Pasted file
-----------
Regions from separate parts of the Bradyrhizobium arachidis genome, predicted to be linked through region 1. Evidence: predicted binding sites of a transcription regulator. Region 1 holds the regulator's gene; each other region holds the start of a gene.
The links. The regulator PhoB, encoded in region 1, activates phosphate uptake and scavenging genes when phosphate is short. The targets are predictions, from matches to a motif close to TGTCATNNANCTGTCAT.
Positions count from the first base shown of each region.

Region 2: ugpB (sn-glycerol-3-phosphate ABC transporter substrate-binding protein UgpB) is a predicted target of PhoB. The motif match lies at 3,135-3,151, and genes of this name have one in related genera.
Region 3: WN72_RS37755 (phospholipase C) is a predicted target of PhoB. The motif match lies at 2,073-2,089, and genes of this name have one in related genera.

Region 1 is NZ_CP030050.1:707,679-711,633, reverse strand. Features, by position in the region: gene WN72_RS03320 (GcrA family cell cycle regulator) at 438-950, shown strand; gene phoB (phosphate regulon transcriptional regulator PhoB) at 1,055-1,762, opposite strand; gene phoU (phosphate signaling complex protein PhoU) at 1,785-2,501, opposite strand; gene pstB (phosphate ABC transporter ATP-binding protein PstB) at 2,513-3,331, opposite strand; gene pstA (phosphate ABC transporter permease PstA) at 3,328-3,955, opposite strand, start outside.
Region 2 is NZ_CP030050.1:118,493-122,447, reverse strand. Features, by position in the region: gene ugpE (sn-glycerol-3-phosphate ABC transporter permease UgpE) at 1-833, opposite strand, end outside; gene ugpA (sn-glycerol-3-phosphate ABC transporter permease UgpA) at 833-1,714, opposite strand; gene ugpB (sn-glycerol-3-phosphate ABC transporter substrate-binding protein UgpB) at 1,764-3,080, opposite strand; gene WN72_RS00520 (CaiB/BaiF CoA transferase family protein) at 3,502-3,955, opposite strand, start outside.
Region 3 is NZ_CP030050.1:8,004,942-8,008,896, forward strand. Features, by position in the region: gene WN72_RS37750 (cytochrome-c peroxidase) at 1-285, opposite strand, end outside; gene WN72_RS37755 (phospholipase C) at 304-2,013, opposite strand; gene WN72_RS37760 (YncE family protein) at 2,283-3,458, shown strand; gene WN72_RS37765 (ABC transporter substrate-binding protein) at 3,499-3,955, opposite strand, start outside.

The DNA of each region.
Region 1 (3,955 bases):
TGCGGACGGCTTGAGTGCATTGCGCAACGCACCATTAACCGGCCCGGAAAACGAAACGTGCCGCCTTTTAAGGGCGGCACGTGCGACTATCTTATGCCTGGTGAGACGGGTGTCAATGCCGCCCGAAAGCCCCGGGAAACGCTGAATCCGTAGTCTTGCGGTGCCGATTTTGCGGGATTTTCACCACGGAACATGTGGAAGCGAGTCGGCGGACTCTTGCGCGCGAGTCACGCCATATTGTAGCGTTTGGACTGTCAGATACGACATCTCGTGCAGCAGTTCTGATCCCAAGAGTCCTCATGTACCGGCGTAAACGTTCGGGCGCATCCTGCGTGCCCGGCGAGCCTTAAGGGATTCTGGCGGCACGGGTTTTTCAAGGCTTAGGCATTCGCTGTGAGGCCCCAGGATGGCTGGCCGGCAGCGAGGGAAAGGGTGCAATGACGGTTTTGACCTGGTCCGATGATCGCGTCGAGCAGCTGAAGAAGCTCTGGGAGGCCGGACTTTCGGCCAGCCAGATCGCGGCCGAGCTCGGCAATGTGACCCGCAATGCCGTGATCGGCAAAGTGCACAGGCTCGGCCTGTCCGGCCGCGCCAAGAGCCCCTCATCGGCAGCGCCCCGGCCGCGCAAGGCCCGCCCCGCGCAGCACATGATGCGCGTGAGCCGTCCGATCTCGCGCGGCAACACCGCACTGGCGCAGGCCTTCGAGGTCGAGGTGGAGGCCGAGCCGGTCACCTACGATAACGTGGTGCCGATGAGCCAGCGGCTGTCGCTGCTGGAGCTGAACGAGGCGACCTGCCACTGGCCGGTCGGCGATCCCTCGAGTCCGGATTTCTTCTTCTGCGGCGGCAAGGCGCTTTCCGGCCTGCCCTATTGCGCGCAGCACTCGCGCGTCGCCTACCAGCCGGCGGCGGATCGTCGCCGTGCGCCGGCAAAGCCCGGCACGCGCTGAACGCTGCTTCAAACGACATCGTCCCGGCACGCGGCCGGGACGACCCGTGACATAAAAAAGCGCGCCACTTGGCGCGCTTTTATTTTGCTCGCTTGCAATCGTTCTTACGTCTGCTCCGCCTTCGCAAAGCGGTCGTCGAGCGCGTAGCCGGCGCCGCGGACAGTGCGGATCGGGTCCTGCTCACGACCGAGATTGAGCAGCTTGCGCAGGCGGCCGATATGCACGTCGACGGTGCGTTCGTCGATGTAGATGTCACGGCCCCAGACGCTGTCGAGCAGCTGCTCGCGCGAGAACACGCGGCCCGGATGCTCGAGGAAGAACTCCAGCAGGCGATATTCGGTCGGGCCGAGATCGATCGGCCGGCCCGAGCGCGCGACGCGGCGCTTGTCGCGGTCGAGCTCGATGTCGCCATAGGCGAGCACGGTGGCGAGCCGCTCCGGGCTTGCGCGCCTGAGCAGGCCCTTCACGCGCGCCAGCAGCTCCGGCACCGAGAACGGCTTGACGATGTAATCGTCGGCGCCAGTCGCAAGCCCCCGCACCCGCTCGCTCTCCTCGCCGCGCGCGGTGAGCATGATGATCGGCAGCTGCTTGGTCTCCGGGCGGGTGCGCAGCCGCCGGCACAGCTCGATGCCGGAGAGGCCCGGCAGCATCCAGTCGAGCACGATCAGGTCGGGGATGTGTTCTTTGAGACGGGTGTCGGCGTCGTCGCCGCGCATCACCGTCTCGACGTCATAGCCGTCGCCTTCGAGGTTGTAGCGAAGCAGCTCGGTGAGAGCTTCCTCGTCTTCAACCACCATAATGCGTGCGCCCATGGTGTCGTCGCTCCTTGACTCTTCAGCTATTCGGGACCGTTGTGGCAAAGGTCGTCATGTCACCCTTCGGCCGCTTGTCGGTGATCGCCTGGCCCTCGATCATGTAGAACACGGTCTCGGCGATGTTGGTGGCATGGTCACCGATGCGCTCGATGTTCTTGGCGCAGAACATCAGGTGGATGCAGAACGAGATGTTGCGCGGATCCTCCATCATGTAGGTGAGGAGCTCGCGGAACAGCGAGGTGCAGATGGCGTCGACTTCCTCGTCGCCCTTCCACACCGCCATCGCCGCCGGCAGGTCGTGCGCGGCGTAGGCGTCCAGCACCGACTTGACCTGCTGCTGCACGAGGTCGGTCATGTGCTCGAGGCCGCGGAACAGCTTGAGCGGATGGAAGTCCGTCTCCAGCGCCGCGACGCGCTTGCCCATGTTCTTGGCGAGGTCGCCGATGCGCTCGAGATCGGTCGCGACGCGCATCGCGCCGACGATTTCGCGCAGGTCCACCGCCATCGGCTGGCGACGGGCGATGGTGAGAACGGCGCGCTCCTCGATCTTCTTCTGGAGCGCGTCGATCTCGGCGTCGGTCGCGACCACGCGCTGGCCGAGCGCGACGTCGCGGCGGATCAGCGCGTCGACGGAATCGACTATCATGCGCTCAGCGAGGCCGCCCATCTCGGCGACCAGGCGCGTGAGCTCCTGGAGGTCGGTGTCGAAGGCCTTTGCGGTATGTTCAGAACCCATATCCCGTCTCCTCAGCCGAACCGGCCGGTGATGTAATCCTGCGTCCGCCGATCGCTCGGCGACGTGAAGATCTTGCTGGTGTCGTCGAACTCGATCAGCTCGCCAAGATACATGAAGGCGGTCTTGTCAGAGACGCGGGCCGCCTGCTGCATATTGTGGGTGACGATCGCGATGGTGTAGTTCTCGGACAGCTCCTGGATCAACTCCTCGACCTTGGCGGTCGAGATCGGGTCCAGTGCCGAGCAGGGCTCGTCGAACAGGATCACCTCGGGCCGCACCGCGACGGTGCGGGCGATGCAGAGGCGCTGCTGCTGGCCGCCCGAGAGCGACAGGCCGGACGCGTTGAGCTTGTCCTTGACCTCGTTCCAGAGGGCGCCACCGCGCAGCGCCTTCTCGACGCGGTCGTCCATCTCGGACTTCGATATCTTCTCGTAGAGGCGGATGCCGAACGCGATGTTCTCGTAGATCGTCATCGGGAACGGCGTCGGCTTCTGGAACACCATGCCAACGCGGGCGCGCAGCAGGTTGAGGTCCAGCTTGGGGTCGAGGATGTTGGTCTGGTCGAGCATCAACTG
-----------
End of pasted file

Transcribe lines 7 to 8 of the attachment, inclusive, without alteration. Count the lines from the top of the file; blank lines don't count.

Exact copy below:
Region 2 is NZ_CP030050.1:118,493-122,447, reverse strand. Features, by position in the region: gene ugpE (sn-glycerol-3-phosphate ABC transporter permease UgpE) at 1-833, opposite strand, end outside; gene ugpA (sn-glycerol-3-phosphate ABC transporter permease UgpA) at 833-1,714, opposite strand; gene ugpB (sn-glycerol-3-phosphate ABC transporter substrate-binding protein UgpB) at 1,764-3,080, opposite strand; gene WN72_RS00520 (CaiB/BaiF CoA transferase family protein) at 3,502-3,955, opposite strand, start outside.
Region 3 is NZ_CP030050.1:8,004,942-8,008,896, forward strand. Features, by position in the region: gene WN72_RS37750 (cytochrome-c peroxidase) at 1-285, opposite strand, end outside; gene WN72_RS37755 (phospholipase C) at 304-2,013, opposite strand; gene WN72_RS37760 (YncE family protein) at 2,283-3,458, shown strand; gene WN72_RS37765 (ABC transporter substrate-binding protein) at 3,499-3,955, opposite strand, start outside.